by Yulia Lomanova | June 2, 2021 11:11 am
Almost half a year has passed – and here we are. More bugs, cyberattacks, and user headaches continue to occur as the value of QA arises. Finally, the world has learned its lesson: quality practices are being integrated into every stage of the lifecycle – and become part of everyone’s mindset.
Nonetheless, despite the long road ahead, let’s get one step closer to developing high-quality software we can all rely on – by considering the following examples.
Without further ado, here is the latest QA buzz of May.
The new Windows update started rolling out on April 14 and immediately caused a wide range of issues, including buggy frame rates, graphical stuttering, and
the blue screen of death.
The issues do not seem limited to specific hardware, as users with both NVIDIA and AMD have been affected.
What’s more, the updates also cause nightmares for gamers. They report unstable FPS, random stutter, and VSync that seems broken sometimes. Most users affected by these problems were running games full screen or borderless windowed modes and using several monitors.
As Microsoft has already recognized the issues, an official fix is currently being worked on to patch them out.
A group of security researchers managed to hack a Tesla car using an exploit delivered with a drone.
Their attacks targeted a component called ConnMan, used to manage network connections and accessible over Wi-Fi. Two flaws in ConnMan allowed running commands on the infotainment system on the Tesla.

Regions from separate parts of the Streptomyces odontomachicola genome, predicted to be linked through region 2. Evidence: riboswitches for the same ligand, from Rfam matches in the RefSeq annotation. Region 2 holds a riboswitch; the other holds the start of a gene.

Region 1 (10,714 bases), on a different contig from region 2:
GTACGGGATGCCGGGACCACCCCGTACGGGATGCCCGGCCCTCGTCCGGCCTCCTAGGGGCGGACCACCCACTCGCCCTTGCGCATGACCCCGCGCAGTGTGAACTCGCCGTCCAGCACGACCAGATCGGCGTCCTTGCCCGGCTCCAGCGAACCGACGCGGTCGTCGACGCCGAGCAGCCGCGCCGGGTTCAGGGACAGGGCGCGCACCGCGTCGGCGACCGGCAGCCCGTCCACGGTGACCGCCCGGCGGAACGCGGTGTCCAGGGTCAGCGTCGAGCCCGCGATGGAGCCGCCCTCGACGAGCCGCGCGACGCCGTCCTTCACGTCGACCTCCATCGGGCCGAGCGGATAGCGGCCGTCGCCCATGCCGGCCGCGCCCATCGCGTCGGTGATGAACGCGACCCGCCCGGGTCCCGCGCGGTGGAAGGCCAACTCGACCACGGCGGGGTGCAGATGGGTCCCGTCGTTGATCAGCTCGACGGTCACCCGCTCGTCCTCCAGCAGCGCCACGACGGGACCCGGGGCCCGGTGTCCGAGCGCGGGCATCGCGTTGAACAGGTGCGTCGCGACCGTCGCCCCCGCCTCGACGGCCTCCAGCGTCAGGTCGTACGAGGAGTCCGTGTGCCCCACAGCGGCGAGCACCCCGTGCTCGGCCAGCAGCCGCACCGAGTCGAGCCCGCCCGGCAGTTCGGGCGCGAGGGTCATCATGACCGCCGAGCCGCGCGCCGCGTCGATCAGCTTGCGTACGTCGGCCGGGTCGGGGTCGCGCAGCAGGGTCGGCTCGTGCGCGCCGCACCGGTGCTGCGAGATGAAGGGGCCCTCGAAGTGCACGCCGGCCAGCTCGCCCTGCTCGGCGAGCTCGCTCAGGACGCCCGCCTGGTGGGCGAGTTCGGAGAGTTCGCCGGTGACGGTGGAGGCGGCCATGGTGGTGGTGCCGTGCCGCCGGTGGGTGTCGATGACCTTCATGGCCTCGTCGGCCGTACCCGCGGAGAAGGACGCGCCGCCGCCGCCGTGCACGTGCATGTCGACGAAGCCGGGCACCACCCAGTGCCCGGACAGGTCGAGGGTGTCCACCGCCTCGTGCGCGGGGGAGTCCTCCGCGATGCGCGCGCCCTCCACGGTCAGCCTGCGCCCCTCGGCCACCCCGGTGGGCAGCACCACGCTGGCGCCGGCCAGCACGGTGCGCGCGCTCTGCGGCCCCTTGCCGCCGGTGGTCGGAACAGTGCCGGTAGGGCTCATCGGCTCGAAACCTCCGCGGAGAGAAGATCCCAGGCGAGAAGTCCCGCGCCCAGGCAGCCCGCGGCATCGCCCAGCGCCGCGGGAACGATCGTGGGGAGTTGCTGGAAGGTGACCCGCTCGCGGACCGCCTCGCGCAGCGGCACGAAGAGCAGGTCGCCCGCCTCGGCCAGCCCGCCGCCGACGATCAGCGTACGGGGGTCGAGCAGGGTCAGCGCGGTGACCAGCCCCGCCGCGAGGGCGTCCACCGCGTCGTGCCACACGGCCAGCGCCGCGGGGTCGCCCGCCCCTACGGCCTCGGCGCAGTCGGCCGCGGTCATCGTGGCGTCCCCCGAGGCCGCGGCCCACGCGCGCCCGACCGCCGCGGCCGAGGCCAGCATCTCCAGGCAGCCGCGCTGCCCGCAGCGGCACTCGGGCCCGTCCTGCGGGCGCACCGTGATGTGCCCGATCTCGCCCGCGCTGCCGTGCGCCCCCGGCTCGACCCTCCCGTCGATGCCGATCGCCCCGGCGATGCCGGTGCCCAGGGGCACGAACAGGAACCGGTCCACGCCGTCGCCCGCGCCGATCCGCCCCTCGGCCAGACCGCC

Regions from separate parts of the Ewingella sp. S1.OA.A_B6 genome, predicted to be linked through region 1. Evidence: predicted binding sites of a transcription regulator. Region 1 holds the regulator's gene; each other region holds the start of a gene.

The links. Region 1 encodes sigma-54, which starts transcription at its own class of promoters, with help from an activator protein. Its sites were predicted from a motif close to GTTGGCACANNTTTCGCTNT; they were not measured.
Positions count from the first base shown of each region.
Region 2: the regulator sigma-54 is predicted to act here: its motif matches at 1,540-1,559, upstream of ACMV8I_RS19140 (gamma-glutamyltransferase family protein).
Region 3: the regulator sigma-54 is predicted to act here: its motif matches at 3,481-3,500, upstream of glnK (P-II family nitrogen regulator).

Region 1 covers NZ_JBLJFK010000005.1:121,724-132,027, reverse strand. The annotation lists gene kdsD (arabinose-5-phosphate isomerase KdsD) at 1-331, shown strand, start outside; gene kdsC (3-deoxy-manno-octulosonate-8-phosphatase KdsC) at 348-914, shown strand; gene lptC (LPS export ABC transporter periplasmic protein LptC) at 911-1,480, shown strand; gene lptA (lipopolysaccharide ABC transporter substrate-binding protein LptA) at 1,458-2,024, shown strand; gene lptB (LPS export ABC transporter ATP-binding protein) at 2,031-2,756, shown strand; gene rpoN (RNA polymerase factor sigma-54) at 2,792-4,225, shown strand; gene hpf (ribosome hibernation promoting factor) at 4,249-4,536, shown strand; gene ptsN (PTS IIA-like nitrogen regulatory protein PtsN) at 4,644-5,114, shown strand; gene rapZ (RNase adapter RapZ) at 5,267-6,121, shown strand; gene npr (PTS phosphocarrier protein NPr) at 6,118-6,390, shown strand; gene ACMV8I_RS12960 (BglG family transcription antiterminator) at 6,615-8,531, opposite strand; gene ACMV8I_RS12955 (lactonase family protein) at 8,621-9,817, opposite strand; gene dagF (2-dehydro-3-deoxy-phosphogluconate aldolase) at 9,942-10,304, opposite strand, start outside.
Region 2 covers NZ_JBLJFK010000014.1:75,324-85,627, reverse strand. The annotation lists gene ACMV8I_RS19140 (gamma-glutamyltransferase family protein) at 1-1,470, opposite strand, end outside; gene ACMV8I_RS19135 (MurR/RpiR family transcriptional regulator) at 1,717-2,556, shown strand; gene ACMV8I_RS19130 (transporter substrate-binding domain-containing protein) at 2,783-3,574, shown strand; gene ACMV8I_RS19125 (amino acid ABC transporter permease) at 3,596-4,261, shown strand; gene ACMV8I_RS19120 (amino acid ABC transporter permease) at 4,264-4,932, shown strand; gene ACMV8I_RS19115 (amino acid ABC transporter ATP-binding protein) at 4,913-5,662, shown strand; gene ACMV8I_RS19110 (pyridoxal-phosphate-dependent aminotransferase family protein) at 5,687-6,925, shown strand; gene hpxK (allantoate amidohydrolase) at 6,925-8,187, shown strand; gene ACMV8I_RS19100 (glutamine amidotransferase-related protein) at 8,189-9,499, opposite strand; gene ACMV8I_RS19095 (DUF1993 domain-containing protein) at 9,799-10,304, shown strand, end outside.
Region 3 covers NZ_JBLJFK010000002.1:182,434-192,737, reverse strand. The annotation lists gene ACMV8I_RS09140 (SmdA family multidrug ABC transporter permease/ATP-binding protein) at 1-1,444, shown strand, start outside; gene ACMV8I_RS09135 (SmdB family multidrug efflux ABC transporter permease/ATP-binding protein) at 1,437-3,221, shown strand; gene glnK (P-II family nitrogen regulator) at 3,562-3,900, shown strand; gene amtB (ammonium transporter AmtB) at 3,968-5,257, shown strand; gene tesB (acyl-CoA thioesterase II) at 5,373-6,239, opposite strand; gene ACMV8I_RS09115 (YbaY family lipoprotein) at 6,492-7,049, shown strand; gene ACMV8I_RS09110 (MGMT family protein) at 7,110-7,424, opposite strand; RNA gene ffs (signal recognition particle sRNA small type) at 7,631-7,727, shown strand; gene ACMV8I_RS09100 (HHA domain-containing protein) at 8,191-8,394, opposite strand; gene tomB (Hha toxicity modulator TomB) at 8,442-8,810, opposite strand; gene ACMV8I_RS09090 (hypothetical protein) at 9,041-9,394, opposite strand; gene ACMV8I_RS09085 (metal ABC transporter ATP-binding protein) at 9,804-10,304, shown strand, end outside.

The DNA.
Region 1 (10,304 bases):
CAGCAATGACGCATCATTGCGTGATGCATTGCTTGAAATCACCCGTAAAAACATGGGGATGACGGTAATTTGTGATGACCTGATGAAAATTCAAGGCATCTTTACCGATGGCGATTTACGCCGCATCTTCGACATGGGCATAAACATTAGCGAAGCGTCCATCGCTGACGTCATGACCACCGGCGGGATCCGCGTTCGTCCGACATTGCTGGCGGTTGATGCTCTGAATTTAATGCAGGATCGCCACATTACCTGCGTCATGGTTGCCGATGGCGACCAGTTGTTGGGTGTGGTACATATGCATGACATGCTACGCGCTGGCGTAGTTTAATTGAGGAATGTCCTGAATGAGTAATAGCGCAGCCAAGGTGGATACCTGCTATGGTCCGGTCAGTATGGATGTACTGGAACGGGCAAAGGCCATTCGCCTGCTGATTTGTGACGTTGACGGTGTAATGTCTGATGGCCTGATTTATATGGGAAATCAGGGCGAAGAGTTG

The benevolent hackers stated that they could have done much worse by writing code to Tesla’s infotainment tech. The exploit allows creating new Wi-Fi firmware in the Tesla and turning it into an access point to control other Tesla cars that come into proximity.
The most alarming thing about this story is that the vulnerable ConnMan component is used in other cars as well. Tesla has already released a patch for the hack. However, it is unclear whether all car manufacturers have implemented the patched code.
Toshiba Tec Corp, which sells self-checkout technology and point-of-sale systems to retailers, was hacked by the DarkSide ransomware group. The representative confirmed that the Japanese company refused to pay a ransom demanded by hackers.
According to Toshiba Tec, a “minimal” amount of data was stolen. No leaks have been detected so far, and protective measures were put in place after the cyberattack.
However, the screenshots of DarkSide’s post attest that more than 740 gigabytes of data were compromised, including passports and other personal information.
Colonial Pipeline, a major US supplier of gasoline, diesel, and jet fuel, has temporarily halted all pipeline operations after a cyberattack.
The firm immediately brought in a cybersecurity firm to launch an investigation and contacted law enforcement.
This attack exposed the remarkable vulnerability of a crucial US infrastructure as hackers intensified their attacks on electric grids and pipelines.
The F.B.I., concerned that the ransomware effort could spread, issued an emergency alert to electric utilities, gas suppliers, and other pipeline operators to be on the lookout for code like the kind that locked up Colonial Pipelines.
The University of California has reported a data breach affecting staff and students after malicious actors gained unauthorized access via third-party service Accellion file transfer appliance.
Impacted information included full names, addresses, telephone numbers, passport information, bank account numbers, health information, as well as other personal information.
After the cyberattack, UC stopped using Accellion FTA and is transitioning to a “more secure solution”.
Source URL: https://blog.qatestlab.com/2021/06/02/software-bugs-digest-may-2021/
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